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Saturday, January 21, 2012

Irish 'commercial sensitivity' excuse a relic from Victorian times

Ireland is a very conservative place and the cocktail of inertia and an attitude resistance to change, often powered by vested interests, invariably trumps the public interest. The Irish excuse of 'commercial sensitivity' to keep information on public spending hidden from the public is a durable relic from Victorian times.

Prof Richard Tol, the environmental economist, who recently left the ESRI (Economic and Social Research Institute) and joined the staff of the University of Surrey, has commented on the public consultation on the establishment of Irish Water, the planned state agency.

He has argued that charging for water and waste water is right and proper; and doing so through a state-owned, tightly regulated monopoly is a reasonable solution (although you can argue for a mutual company instead).

A report commissioned from PWC, the Big 4 accounting firm, says:

“For the Public Utility Model a high level assessment was undertaken in relation to what the financial position of the business might be and in particular the likely funding requirements, based upon a number of assumptions made and sensitivities chosen. Given the commercially sensitive nature of aspects of this assessment, some of the specific assumptions and the detailed findings have been redacted from this section of report.”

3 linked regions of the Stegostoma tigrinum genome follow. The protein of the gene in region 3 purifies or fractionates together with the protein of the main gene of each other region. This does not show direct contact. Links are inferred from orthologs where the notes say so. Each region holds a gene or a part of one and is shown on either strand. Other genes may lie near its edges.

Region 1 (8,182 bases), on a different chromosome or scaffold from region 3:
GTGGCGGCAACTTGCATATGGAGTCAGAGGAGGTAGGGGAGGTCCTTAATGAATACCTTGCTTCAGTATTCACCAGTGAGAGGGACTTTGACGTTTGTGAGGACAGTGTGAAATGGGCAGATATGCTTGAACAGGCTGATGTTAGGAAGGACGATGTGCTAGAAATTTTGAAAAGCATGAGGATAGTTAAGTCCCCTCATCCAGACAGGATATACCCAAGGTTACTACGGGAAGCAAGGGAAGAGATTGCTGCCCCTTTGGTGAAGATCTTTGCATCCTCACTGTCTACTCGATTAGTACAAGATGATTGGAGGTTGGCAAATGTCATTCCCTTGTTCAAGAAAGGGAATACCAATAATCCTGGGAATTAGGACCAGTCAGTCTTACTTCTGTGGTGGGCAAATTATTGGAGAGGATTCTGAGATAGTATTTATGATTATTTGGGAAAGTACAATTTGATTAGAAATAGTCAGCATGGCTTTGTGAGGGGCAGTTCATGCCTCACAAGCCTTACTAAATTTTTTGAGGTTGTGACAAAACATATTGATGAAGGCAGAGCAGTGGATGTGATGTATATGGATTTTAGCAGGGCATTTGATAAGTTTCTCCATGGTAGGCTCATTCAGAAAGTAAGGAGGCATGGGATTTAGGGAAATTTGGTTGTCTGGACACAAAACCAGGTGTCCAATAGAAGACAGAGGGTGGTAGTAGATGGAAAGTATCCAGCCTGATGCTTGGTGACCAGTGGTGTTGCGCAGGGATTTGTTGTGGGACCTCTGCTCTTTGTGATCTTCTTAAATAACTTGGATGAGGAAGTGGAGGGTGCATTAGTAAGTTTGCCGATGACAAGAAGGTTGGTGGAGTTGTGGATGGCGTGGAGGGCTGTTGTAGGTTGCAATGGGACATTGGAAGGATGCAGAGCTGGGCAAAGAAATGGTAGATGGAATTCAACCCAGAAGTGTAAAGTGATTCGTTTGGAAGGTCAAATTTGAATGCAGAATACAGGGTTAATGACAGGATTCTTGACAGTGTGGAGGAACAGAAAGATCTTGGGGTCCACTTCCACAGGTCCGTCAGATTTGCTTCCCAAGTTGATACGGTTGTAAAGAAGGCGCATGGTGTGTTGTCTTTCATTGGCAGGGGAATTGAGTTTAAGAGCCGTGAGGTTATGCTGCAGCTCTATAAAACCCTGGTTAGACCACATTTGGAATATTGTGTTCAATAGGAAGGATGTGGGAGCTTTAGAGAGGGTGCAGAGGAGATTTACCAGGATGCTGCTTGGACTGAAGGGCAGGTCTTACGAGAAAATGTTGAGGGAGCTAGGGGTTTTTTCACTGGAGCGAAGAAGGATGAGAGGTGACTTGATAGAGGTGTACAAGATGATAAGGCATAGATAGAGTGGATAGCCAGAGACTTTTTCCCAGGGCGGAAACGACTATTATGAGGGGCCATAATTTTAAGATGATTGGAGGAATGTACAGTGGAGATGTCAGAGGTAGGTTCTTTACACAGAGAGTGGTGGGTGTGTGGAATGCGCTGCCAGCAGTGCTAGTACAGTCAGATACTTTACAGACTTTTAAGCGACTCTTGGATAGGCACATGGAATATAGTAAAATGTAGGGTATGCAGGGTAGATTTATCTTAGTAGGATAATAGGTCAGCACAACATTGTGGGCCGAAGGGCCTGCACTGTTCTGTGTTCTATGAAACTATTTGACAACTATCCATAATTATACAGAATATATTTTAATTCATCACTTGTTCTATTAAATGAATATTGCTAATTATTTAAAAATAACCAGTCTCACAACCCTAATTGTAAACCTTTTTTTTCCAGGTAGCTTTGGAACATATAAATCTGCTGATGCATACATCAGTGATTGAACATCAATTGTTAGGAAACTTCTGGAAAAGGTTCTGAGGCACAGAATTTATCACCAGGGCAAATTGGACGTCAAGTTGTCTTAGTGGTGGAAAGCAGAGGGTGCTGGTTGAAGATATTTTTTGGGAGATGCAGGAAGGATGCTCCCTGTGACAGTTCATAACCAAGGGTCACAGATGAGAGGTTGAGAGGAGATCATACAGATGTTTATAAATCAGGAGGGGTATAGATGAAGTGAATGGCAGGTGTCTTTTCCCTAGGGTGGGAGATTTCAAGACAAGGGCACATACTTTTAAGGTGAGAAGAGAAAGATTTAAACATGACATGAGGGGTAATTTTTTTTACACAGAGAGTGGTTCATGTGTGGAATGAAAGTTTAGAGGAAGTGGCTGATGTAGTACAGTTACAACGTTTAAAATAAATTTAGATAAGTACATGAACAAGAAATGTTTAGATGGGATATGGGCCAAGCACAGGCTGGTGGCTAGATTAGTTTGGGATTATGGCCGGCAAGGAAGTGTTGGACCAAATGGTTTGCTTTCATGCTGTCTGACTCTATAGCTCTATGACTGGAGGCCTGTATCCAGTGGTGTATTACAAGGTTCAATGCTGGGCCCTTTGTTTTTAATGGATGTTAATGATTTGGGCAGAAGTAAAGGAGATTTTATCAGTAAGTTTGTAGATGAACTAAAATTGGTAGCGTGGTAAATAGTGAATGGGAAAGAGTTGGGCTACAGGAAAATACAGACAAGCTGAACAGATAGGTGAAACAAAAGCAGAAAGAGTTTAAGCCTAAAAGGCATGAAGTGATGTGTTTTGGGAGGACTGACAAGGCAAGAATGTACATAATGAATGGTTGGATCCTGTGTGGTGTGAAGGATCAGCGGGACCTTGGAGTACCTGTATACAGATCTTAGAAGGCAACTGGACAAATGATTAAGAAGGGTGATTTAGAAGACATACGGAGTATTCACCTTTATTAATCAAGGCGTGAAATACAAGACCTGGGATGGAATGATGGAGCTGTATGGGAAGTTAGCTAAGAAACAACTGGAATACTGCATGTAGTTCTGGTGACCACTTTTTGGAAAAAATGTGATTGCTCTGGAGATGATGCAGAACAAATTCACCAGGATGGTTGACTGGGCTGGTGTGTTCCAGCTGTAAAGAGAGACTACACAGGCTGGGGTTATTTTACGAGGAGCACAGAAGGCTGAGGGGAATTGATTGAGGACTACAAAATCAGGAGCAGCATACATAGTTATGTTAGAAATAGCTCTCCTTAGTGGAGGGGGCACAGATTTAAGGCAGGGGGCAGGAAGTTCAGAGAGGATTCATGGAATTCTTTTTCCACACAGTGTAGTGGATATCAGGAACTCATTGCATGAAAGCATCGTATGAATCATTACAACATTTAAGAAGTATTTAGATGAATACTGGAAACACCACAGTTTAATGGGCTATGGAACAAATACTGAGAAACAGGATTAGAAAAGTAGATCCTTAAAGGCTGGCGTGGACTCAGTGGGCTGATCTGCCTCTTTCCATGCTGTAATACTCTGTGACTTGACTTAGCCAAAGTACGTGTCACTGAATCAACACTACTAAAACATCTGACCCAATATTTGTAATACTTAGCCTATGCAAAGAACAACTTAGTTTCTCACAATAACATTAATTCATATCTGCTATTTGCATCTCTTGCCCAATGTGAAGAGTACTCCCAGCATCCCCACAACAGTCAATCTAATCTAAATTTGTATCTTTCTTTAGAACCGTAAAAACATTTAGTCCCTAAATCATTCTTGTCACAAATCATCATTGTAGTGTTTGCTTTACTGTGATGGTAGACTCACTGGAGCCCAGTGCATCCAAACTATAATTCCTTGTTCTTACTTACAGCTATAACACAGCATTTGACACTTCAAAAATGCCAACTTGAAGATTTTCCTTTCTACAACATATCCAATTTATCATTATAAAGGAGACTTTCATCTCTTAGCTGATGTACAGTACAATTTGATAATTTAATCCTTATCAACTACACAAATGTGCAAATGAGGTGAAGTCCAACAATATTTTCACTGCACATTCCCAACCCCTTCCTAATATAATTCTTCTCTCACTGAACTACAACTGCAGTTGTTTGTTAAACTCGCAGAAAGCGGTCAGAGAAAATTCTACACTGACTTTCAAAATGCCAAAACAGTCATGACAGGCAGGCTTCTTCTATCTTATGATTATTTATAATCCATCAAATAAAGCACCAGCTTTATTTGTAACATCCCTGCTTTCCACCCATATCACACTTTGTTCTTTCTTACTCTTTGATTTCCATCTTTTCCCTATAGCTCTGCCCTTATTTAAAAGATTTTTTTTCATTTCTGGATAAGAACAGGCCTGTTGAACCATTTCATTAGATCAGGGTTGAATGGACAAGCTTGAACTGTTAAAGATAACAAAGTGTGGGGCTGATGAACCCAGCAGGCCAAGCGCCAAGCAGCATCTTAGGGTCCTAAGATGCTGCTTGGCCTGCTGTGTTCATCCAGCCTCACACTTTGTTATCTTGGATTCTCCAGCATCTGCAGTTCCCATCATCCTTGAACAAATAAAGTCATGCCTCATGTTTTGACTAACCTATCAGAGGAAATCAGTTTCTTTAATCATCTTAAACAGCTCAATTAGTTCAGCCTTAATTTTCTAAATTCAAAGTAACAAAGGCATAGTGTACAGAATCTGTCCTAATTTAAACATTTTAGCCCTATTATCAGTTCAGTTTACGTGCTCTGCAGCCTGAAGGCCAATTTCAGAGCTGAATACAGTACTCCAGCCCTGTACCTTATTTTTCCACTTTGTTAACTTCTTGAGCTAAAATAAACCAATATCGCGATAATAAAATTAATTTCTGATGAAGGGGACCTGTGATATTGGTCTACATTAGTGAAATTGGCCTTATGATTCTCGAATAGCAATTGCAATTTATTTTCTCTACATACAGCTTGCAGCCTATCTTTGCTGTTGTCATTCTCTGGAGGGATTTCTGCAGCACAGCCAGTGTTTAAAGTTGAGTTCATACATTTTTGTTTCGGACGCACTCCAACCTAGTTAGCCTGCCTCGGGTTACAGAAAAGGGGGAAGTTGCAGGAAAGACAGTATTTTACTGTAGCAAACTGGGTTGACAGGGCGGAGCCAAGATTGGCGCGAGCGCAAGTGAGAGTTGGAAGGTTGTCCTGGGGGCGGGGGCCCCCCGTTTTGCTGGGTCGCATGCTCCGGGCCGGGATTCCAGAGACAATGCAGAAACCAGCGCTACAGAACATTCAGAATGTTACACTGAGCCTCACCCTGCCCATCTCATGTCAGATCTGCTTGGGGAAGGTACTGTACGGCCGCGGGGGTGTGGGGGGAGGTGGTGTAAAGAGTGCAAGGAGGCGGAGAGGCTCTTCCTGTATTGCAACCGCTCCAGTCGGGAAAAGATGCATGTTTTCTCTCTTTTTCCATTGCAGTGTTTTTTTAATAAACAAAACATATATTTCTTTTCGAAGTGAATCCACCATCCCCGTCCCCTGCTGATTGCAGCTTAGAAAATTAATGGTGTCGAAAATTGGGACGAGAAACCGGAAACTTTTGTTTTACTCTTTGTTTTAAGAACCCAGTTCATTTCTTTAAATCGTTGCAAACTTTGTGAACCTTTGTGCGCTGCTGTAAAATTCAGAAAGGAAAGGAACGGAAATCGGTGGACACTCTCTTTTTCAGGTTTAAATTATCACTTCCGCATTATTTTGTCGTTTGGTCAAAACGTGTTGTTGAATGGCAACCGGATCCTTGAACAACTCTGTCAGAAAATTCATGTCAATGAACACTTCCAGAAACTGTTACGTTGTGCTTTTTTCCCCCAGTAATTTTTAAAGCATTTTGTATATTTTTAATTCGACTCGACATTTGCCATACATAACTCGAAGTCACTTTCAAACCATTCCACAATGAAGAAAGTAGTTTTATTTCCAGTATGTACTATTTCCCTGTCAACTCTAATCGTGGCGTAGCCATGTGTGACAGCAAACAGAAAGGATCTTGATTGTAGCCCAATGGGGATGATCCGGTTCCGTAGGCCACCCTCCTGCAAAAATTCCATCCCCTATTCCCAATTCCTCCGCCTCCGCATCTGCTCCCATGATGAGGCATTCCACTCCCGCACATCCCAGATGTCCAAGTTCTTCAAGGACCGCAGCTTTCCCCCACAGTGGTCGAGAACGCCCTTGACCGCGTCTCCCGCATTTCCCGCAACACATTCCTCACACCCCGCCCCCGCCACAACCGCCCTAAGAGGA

Prof. Tol in a thread on the Irish Economy website says: "Ireland is an unwilling party to the Aarhus Convention, which grants access to data except 'where such confidentiality [of commercial and industrial information] is protected by law in order to protect a legitimate economic interest'. As Irish Water will be a monopoly, I do not think there is a 'legitimate' economic interest in hiding data.

Unfortunately, state-owned companies have made a habit of hiding behind 'commercial sensitivity' when there is none."

I have added this comment:

The state guarantee of employment for the public service and the secrecy that protects insiders in the €15bn public procurement system dates from the reign of Queen Victoria.

In recent years the Empire Day holiday has been on the agenda of the crew of the slow boat to China.

The conservative instinct is still very strong (note how lawyers on the left and right of the spectrum over the decades never saw reason for reform of the archaic British system.)

I wonder if the problem is more than just conservatism and self-interest.

We appear to have a big share of both dim and timid people in the country.

We have had ideas competitions but it would be strange to find the people who could implement change propose ideas that would gain public attention.

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